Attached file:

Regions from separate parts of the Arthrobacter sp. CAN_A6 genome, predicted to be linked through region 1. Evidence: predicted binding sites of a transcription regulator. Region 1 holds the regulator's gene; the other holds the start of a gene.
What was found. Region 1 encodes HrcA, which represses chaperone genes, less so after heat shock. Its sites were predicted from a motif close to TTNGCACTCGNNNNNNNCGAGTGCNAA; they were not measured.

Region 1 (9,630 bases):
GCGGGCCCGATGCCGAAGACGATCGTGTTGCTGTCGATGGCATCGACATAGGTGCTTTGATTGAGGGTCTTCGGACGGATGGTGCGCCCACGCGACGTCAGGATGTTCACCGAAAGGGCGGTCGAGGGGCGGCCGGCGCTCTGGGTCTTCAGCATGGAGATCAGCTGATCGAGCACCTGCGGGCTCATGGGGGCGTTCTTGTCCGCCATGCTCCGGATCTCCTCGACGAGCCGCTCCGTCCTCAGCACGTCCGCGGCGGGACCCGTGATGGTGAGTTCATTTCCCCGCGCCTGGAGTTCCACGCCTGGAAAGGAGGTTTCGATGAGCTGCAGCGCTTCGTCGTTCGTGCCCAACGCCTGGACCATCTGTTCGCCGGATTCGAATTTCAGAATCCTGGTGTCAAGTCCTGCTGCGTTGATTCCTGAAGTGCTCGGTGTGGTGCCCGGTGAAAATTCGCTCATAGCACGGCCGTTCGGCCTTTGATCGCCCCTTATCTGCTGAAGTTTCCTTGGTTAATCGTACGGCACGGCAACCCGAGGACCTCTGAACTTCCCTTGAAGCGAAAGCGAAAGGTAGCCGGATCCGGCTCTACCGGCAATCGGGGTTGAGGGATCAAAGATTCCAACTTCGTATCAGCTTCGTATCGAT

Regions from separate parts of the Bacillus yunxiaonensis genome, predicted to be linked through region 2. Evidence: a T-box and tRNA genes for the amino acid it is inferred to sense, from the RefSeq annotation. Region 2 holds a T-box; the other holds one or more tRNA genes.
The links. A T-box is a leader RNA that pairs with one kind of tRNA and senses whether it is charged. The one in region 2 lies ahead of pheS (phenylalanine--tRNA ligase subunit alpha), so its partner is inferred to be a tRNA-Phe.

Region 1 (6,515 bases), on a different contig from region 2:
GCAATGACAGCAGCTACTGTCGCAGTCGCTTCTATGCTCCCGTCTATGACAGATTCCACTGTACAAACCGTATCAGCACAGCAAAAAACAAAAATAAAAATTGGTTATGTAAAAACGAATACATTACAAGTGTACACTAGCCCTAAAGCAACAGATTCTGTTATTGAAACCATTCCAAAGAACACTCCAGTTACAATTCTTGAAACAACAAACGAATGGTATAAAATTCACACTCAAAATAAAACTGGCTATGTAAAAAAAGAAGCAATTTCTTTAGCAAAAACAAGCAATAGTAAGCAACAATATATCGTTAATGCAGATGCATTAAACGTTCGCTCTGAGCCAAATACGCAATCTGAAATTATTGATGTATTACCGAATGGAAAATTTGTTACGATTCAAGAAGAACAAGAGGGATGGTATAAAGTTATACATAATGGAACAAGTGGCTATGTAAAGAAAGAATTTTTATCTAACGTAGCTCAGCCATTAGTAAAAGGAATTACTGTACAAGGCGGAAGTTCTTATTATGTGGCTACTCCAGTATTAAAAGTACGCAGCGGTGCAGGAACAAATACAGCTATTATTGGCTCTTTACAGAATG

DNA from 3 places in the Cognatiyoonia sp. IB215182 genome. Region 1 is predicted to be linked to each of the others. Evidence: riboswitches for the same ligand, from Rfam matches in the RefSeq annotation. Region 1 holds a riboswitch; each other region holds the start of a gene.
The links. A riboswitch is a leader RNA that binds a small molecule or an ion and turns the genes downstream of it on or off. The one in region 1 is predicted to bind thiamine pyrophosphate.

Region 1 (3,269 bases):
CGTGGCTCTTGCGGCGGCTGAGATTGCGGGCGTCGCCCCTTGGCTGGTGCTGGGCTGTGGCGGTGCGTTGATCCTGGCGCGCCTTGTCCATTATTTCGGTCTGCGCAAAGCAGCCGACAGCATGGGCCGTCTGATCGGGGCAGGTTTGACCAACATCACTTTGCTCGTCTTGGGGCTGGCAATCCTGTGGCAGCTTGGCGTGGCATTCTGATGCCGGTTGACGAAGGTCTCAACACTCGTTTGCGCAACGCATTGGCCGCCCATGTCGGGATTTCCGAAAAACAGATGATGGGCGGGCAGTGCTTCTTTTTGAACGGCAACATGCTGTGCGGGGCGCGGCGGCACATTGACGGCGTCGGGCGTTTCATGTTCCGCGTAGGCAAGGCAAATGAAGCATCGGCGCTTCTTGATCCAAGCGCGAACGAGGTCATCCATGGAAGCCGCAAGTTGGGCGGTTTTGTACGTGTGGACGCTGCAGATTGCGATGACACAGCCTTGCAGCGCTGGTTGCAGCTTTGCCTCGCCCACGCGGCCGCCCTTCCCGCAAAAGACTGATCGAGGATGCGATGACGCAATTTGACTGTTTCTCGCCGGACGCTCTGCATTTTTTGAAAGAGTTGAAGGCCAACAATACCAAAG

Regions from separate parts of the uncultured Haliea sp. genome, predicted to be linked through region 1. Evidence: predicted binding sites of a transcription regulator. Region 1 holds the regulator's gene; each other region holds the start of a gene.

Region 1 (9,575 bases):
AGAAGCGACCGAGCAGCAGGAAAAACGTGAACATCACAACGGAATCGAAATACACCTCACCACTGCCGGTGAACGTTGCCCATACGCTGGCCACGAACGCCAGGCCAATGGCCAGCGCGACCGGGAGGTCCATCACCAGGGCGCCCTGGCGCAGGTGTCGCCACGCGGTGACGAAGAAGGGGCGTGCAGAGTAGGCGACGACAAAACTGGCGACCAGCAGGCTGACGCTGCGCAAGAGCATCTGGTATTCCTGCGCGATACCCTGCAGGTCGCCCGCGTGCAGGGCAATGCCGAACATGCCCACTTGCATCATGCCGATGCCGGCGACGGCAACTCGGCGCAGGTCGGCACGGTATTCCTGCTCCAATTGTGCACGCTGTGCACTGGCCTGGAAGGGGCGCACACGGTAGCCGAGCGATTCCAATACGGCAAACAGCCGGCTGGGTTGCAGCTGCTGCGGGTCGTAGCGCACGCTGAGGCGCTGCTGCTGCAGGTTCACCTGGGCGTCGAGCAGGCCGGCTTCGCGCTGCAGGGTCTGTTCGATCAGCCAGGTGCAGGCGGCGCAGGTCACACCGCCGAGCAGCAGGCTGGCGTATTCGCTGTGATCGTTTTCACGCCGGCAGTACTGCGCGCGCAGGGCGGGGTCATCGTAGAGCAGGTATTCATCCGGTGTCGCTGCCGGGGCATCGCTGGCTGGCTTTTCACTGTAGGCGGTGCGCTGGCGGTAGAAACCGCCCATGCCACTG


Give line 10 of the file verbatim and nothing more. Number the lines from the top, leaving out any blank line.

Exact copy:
The links. A riboswitch is a leader RNA that binds a small molecule or an ion and turns the genes downstream of it on or off. The one in region 1 is predicted to bind thiamine pyrophosphate.